Friday, June 30, 2017

Lunar 100 Target 1 - The Moon

Photo Details: Celestron 127SLT, ZWO ASI290NC, composite from video
07-May-2017 Larger version configured as 4k wallpaper is here

Welcome! This series of posts will document my efforts to explore, photograph and learn about the Lunar 100. This is a list of significant features on the moon that tell a story about the moon's geology, and history. This list was published by Charles A. Wood in a Sky and Telescope article and was his effort to produce a list similar to the deep sky object Messier List for lunar observers. 

The list is sorted by difficulty, with the easiest to find at the top. However, it is not possible to observe all the objects all the time, and certainly not optimal to photograph them. The best time to photograph a lunar feature is when it is near the terminator - the line separating dark and light - since that sets up less direct lighting. Much like a portrait of a person is less than flattering when shot with the pop-up flash on a camera, and far better with off-axis studio light, lunar features are much more prominent and aesthetically pleasing when shot near the terminator. As a result, I will likely present this list out of order, as I shoot them successfully. My goal will be to present a good photograph of each item and a few paragraphs describing their significance. The original list only gives a few words describing the significance of each, so I will learn a lot doing the research. I hope you find it interesting. 

The first entry in the list is simply the moon itself. (The list is sorted by order of difficulty from easiest to most difficult) The Lunar 100 list describes the significance of the moon as simply "large satellite".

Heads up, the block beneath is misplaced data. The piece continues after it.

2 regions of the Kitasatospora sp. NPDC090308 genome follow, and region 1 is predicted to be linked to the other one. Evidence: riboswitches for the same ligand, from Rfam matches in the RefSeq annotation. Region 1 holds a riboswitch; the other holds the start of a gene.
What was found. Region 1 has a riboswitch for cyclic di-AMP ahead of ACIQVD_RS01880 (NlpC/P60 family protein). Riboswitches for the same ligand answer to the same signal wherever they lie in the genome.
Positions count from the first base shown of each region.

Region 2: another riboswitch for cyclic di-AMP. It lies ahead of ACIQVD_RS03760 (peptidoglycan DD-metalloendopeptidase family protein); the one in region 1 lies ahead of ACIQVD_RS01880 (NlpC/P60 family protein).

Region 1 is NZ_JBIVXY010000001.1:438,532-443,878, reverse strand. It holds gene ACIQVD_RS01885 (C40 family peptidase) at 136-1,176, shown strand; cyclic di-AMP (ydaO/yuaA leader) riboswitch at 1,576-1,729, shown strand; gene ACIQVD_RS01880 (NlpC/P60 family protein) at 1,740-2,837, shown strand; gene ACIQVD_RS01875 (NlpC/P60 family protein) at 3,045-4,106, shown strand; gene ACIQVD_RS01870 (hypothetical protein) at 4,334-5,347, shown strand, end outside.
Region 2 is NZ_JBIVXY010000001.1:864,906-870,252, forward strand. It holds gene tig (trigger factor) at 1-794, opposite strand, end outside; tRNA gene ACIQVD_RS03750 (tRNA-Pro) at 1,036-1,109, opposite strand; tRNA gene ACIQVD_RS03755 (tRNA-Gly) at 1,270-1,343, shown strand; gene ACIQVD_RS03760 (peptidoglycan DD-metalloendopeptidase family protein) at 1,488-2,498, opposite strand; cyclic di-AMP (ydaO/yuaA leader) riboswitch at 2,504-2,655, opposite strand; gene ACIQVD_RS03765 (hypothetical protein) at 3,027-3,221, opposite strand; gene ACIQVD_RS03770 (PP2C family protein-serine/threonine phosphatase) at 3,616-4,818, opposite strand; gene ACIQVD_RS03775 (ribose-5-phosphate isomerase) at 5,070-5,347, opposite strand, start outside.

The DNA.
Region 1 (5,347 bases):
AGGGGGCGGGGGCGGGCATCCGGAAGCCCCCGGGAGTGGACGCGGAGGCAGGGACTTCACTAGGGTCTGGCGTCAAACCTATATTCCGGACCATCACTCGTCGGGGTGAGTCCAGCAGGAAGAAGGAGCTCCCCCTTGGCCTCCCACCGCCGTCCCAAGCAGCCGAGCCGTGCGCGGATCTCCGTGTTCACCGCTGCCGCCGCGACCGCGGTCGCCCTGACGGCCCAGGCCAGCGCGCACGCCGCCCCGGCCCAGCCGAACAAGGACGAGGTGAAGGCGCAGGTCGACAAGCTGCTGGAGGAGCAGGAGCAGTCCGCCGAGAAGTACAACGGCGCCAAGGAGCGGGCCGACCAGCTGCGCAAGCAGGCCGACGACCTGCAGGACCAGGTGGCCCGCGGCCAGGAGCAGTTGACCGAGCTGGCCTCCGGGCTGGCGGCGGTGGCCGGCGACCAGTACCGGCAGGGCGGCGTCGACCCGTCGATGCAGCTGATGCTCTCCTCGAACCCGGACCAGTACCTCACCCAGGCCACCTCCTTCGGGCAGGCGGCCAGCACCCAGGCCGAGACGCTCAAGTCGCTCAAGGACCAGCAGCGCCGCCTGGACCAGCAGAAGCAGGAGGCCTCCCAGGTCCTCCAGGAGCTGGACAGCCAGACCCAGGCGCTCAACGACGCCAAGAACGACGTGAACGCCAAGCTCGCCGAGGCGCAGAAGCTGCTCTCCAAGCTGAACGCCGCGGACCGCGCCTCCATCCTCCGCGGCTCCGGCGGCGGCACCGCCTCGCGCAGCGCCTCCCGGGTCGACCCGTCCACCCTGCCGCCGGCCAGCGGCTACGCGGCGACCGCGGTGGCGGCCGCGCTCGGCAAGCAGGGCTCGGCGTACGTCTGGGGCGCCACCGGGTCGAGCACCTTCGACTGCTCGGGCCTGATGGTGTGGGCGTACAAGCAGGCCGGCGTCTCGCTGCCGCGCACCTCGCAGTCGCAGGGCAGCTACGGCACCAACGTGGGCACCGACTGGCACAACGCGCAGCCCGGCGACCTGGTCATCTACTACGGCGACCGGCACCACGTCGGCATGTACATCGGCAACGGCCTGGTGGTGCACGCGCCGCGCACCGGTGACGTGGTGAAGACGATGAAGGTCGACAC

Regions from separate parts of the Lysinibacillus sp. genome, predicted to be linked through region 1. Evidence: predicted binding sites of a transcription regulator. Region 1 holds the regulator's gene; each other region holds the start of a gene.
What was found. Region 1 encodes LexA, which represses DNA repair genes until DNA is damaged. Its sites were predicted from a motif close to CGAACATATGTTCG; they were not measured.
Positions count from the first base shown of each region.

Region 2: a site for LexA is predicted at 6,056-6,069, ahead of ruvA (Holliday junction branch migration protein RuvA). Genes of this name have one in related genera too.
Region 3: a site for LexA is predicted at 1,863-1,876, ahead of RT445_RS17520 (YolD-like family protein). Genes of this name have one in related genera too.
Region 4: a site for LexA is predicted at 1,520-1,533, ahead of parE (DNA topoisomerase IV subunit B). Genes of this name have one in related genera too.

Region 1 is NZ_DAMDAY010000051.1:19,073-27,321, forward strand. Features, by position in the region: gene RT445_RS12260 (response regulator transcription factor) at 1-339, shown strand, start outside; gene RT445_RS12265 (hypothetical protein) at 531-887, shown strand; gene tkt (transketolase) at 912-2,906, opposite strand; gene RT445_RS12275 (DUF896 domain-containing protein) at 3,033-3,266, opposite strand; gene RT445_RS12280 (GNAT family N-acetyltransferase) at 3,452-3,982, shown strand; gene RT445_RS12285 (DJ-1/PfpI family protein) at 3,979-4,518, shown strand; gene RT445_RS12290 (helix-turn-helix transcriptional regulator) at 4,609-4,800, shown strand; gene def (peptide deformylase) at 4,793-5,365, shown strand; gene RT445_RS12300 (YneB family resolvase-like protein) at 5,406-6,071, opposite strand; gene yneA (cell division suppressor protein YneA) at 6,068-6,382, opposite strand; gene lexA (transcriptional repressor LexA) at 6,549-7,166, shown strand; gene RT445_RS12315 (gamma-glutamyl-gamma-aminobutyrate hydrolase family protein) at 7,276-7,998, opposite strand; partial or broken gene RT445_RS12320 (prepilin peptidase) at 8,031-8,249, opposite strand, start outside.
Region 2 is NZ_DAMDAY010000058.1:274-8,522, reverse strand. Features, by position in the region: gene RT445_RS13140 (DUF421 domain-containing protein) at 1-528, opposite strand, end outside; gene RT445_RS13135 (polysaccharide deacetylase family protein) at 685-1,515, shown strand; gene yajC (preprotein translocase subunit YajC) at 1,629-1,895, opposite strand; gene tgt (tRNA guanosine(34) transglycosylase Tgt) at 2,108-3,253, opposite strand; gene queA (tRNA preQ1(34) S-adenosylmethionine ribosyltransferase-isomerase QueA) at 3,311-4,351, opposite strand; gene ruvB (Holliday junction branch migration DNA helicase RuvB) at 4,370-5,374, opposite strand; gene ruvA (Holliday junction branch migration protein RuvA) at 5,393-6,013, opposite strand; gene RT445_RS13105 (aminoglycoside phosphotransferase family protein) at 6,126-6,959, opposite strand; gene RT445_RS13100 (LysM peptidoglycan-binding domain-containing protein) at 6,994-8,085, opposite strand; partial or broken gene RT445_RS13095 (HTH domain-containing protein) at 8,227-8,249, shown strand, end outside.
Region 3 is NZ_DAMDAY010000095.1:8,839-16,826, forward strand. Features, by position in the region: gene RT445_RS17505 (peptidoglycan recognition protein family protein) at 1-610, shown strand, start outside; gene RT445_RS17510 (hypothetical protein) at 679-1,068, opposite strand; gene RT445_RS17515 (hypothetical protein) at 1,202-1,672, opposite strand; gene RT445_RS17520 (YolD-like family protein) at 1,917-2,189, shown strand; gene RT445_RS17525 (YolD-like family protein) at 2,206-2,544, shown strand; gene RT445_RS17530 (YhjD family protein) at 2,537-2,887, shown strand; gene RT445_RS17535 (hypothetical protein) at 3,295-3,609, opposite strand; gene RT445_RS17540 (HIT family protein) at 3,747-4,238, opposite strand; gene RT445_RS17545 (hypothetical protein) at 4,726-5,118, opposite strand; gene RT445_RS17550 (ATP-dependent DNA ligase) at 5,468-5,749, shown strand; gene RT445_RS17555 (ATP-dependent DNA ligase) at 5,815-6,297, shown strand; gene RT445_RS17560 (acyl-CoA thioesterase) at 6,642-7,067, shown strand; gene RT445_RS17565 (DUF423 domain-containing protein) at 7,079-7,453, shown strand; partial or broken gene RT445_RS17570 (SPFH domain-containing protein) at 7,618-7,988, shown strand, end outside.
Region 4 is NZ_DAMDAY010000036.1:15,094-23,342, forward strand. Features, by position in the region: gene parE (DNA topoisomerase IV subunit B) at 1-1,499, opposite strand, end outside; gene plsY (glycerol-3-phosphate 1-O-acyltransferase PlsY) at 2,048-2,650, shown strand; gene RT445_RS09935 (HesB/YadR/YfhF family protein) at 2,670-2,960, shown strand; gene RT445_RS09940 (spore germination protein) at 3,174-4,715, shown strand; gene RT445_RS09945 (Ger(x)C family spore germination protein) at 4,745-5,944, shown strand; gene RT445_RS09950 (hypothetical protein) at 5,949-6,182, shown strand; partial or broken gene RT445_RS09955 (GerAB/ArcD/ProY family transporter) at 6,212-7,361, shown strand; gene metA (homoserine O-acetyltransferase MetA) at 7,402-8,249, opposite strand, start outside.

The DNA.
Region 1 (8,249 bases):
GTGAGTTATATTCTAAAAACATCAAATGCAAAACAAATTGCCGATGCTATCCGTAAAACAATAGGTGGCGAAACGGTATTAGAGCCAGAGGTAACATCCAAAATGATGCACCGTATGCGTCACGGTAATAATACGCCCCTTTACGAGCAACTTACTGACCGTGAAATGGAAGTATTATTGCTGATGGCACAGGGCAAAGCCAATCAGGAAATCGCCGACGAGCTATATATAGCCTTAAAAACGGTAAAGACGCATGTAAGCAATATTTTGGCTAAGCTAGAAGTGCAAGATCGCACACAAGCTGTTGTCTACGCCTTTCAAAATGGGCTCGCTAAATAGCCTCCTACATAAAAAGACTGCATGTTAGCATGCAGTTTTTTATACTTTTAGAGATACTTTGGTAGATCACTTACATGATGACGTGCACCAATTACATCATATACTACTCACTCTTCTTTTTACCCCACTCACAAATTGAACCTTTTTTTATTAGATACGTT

The distance from the moon to earth varies through it's orbit, but averages 238,000 miles/383,000 km. By an odd coincidence, the disk of the full moon in the sky is the same size as the disk of the sun - this is why a solar eclipse can blot out all of the sun but the much wider corona. The moon has effectively no atmosphere, and a mass of 1/80th that of Earth.

The moon is tidally locked with the Earth. This means that it takes the same time to complete 1 revolution about it's axis of rotation (1 moon day) as it does to complete a revolution around the Earth. As a result, the same side of the moon is always facing towards Earth (with minor variance due to libration) An excellent animation showing how this works is here - I had trouble getting it conceptually, but it makes sense instantly when you see it in motion. The far side of the moon is thus never visible from Earth - our only imagery comes from orbiting spacecraft.

The moon's near side is pockmarked with craters from impacts with rocks from space. The far side is even more badly marked. It's enough to make one appreciate Earth's atmosphere even more than before.

There are two related theories as to how the moon was formed. The composition of lunar material is very similar to that found on Earth. The most generally accepted theory is that the moon formed from the ejected material from a glancing impact with an object about the size of mars four and a half billion years ago. The ejected material orbited the Earth and then slowly coalesced in to the moon.

However, simulations of this type of event show that a configuration of moon and orbit only rarely result from such a large single impact. An alternative theory indicate that numerous smaller impacts ejected material into orbit, which formed rings that condensed into smaller moons, and then into the moon. An excellent article on these two theories was published by Sky and Telescope magazine.

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